A well documented event that occurred in Virginia in 1619 of 38 English settlers giving thanks and offering sacrifice for the blessing of the harvest of the preceding year and another recorded festival, again prompted by a good harvest, that took place in Plymouth, Massachusetts in 1621 where the Pilgrims celebrated with Native Americans, who had helped them get through the previous winter by giving them food in that time of scarcity, were the first chronicled feasts of Thanksgiving in the United States. While similar festival holidays are celebrated around the world, like Canada, Germany and Japan, and the celebration has historical roots in religious and cultural traditions, Thanksgiving has long been celebrated as a secular holiday. In the U.S. Thanksgiving is celebrated on the fourth Thursday in November and has been since our first President, George Washington, proclaimed it "as a day of public thanksgiving and prayer, to be observed by acknowledging with grateful hearts the many and signal favours of Almighty God." on November 26th, 1789, marking the day as the first nationwide thanksgiving celebration in America.
Ok. Enough of the history lesson. It's a day off after all!
Family and friends are gathering and coming together. While enjoying the passed hors d'oeuvres and appetizers, there is turkey to carve, potatoes to mash, pies to bake and football to watch. And of course, there is wine to drink. But what goes well with Turkey Day? First things first, this is a gathering and celebration. So sparkling wine to toast and begin is obvious (read: mandatory). We're going to start with the Rustico Valdobbiadene Prosecco Superiore by Nino Franco. The word ‘Rustico’ dates back to an old winemaking tradition where Prosecco was made using a second short fermentation in the bottle and leaving the sediments in the wine. Although no longer the technique, the name ‘Rustico’ has remained as a reflection of quality and tradition.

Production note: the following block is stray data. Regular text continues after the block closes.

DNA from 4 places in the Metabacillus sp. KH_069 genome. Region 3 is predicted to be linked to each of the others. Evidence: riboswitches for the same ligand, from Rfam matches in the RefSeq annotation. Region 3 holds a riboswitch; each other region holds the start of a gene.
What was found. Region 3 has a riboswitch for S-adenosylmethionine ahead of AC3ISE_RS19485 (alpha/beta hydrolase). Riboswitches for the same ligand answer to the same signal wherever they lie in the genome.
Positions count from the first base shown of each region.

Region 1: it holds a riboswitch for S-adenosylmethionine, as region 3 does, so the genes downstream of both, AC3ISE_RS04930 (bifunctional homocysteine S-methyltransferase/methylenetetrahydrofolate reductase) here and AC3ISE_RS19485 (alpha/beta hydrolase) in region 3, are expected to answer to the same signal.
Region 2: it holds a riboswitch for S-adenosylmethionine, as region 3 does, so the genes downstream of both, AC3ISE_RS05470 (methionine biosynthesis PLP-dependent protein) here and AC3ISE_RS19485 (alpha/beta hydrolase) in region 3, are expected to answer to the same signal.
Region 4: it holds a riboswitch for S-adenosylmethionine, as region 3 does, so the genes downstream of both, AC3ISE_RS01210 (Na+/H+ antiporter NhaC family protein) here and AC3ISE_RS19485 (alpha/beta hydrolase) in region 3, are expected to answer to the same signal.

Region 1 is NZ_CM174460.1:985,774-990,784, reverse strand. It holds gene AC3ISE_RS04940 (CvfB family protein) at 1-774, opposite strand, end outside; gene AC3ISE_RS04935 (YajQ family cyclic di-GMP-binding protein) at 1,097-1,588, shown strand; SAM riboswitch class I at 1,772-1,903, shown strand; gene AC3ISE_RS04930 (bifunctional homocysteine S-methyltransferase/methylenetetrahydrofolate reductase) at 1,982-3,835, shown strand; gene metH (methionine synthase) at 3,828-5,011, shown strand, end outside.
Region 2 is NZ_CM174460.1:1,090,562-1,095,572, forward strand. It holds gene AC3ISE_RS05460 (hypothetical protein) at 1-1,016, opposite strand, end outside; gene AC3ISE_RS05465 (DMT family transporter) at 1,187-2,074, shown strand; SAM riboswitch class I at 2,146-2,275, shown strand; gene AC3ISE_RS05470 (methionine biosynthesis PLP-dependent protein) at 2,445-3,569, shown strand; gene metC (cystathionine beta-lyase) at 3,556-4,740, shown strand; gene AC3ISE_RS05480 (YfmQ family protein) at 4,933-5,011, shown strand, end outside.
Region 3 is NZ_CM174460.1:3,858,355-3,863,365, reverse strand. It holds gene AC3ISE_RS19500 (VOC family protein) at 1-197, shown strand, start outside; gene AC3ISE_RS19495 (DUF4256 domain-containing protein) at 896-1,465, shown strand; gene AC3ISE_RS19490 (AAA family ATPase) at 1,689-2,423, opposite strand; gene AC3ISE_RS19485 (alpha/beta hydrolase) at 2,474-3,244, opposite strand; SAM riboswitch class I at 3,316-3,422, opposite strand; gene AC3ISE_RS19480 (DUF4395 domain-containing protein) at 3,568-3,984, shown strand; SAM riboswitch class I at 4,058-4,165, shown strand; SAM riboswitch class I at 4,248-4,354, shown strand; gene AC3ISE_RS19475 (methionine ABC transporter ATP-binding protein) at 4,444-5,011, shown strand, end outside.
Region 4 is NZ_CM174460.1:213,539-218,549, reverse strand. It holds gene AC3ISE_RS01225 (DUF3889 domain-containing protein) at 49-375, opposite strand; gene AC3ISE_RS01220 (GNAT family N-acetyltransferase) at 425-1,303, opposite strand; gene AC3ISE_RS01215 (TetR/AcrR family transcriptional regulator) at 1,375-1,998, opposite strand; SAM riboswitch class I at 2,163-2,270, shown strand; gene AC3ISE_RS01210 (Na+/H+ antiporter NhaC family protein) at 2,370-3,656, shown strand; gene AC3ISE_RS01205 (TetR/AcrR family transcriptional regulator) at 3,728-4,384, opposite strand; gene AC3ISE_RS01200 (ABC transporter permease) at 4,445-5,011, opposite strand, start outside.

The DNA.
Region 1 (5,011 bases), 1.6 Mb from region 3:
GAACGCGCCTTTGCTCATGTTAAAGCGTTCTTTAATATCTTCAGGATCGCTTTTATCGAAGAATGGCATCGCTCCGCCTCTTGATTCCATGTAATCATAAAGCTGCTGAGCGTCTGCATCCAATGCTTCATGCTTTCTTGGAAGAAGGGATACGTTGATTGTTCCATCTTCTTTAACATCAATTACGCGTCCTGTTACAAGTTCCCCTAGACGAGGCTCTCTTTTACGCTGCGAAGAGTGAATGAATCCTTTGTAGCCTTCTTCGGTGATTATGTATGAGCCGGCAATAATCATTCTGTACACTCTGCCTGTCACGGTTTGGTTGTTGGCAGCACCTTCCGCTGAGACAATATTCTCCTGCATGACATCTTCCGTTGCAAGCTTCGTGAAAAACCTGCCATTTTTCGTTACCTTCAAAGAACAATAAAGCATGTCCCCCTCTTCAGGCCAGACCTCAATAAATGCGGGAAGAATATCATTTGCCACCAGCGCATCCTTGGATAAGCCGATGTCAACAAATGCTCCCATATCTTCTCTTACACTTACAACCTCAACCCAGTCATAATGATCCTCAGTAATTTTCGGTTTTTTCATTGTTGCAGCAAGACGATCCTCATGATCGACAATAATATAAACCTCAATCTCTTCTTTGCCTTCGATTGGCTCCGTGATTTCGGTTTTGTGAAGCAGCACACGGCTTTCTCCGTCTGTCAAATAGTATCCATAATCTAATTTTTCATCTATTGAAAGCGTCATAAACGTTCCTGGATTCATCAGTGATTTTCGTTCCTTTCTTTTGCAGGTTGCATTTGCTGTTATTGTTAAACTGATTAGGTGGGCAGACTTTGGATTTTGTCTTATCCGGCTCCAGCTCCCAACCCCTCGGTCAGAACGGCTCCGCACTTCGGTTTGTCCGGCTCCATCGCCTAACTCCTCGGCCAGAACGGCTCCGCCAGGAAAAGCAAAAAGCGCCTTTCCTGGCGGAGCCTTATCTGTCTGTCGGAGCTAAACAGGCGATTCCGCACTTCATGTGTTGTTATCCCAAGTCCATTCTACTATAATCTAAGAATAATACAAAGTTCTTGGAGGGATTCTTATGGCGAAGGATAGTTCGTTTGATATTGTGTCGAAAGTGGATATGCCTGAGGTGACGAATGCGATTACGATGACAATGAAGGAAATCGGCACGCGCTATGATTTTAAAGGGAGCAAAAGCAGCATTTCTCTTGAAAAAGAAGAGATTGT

(More history. Sorry, I couldn't help myself!)
While the aforementioned apps are coming around, what should we enjoy with them? A light and bright wine with enough zest to match the vegetables and casseroles, obviously. So we're going with female winemaker, Renee Ary's Duckhorn Sauvignon Blanc from Napa.
For our main course, to play nicely with the glistening bronze skin of the turkey, the butter and whipped potatoes and all that delicious corn, we're going with Chardonnay. One from Southern Burgundy and the other from Napa Valley. The first will be Cave De Lugny Macon-Villages from a co-op of farmers who are rooted in the Maconnais. Secondly, we're going classic California with the Karia from Stags Leap Wine Cellars.'Karia' is derived from the Greek word for 'graceful', which is what the cellar masters at Stags Leap strive for when making this wine.
We should have you covered with this lineup to get you through the holiday and thoroughly enjoy dinner and your company. White wine and turkey go famously together, so you should be all set. Until, of course, next week when we do the Reds...
See you there!
The Wine Shop Team